Whitmer, Nessel lose as appeals court upholds Line 5 tunnel law
Lansing — The Michigan Court of Appeals has unanimously upheld the constitutionality of a law to let Enbridge build a tunnel to house the 66-year-old Line 5 under the Straits of Mackinac — another setback for Attorney General Dana Nessel's quest to stop the operation of the oil pipeline.
The three-judge panel rejected the technical arguments of Nessel, who argued in a March 2019 opinion that the law violated the Michigan Constitution's title object clause “because its provisions go beyond the scope of what was disclosed in its title.”
Appeals court judges Thomas Cameron, Mark T. Boonstra and Anica Letica ruled the title of the 2018 law "does not address objects so diverse that they have no necessary connection."
The panel upheld an October 2019 ruling by Kelly, who wrote that a utility tunnel spanning the Straits of Mackinac was "germane, auxiliary or incidental" to the law's general purpose.
The governor's office is reviewing the decision, said Tiffany Brown, spokeswoman for Gov. Gretchen Whitmer. Nessel's office didn't immediately respond to a request for comment.
Republican lawmakers with the backing of some Democrats and GOP then-Gov. Rick Snyder approved a law at the end of the 2018 session that sought to secure the tunnel project despite opposition from Gov.-elect Whitmer and Nessel, who are both Democrats. The tunnel's supporters see Line 5 as a vital source of natural gas and propane for heating homes in the Upper Peninsula and the rest of Michigan.
In office, Whitmer issued an executive order directing state departments not to implement the 2018 agreements forged by the Snyder administration and Enbridge.
The Canadian firm, which agreed to build the $500 million tunnel at no cost to Michigan taxpayers, decided to sue Whitmer and other state officials to ensure the building of the tunnel could proceed.
"The Appeals Court decision once again confirms that Act 359 is constitutional and that Enbridge’s agreements with the State of Michigan are valid and enforceable," Enbridge spokesman Ryan Duffy said in a Thursday statement.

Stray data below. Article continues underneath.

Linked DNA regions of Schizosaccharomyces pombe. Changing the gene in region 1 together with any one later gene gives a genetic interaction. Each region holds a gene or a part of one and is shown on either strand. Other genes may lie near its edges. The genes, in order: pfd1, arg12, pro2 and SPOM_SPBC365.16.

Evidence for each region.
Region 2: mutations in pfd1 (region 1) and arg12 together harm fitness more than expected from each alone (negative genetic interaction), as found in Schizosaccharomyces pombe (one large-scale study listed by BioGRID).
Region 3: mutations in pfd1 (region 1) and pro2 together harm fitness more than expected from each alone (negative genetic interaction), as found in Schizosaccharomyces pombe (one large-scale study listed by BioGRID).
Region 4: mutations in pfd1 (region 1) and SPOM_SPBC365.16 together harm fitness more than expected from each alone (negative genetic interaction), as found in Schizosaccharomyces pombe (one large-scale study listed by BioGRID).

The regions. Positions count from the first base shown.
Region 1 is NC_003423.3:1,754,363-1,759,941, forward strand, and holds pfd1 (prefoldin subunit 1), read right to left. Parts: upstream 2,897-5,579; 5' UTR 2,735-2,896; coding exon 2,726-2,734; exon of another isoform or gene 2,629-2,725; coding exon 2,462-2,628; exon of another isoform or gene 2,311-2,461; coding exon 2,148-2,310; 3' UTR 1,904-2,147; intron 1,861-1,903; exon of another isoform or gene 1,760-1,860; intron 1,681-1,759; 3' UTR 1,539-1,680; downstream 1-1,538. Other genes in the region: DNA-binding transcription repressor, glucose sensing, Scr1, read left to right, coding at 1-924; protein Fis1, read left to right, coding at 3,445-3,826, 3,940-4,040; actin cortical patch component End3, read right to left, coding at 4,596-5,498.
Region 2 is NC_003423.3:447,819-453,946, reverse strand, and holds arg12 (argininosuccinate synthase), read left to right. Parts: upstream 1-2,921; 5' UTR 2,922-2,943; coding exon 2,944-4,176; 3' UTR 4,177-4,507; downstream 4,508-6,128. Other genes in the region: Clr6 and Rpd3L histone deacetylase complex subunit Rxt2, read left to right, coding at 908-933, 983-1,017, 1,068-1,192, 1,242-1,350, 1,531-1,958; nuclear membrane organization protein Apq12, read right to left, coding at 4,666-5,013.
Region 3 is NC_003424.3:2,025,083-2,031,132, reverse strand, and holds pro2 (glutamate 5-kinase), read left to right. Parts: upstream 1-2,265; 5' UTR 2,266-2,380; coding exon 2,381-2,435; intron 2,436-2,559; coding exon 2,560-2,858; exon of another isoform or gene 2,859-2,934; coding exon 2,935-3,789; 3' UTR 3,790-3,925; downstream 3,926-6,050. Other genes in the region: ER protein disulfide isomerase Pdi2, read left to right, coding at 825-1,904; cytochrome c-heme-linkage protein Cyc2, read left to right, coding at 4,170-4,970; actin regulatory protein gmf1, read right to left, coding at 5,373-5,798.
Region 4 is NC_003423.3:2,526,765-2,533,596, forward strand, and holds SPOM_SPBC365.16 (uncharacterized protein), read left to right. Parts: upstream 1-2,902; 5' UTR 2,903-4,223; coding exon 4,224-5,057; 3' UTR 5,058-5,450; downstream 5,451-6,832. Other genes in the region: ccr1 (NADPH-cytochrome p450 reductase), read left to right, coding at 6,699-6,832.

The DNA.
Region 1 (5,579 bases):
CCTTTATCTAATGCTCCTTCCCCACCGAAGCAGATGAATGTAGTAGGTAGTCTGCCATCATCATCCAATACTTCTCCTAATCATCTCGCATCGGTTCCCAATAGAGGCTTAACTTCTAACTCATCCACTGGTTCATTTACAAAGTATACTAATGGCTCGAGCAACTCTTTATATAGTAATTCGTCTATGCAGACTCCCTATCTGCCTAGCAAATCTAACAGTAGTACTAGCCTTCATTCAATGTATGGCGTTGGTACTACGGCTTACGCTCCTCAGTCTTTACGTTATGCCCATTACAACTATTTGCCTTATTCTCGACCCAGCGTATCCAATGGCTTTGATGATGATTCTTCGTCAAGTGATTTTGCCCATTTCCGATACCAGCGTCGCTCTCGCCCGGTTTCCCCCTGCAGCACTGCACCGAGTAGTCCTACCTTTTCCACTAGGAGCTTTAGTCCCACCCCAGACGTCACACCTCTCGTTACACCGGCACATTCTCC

"We look forward to working with the state to make a safe pipeline even safer. We are investing $500 million in the tunnel’s construction — thereby further protecting the waters of the Great Lakes and everyone who uses them."
Since the Legislature amended the title of the 1952 law to include the words "utility tunnel" and "bridge," the changes are connected to the law's stated purpose of "connecting the Upper and Lower Peninsulas of Michigan," the three-judge panel ruled.
Environmentalists have feared Line 5 could rupture, spilling oil into a volatile waterway that connects Lakes Michigan and Huron. Enbridge operated a pipeline in southern Michigan that ruptured a decade ago, causing the largest in-land oil spill in American history.
The judges decided not to address other parts of Nessel's arguments. At one point, they noted that the Attorney General's office misrepresented the basis of Kelly's decision.
"Defendants' argument that the Court of Claims improperly considered extraneous material is unsupported," according to the ruling written by Cameron, a Snyder appointee. Boonstra and Lenica also were appointed by Whitmer's predecessor.
"Replacing the portion of Line 5 beneath the Straits with the Great Lakes Tunnel is the safest, most reliable, affordable, and environmentally sound energy solution for Michigan’s citizens and businesses," said John Walsh, President & CEO of the Michigan Manufacturers Association. "That’s why the tunnel is supported by Democrats and Republicans, business and labor. We’re glad the court rejected the latest stall tactic and are excited about next steps in the development process.”
But Bob Allison, deputy director of the Michigan League of Conservation Voters, said the ruling doesn't alter the fact that Line 5 "remains a danger to our Great Lakes, our economy and our primary source of drinking water. Enbridge has shown repeatedly they cannot be trusted — further evidenced by the slew of violations it’s committed for years."
Nessel is separately seeking an order from Ingham County Circuit Court to shut down and decommission Line 5 because its easement is a public nuisance and violates public trust and environmental laws and has the potential to rupture from an anchor strike. Enbridge has repeatedly said the dual pipeline running under the Straits is safe.
As long as Enbridge gets all pending permits and regulatory approvals, the company said it anticipates it will finish building the tunnel in 2024.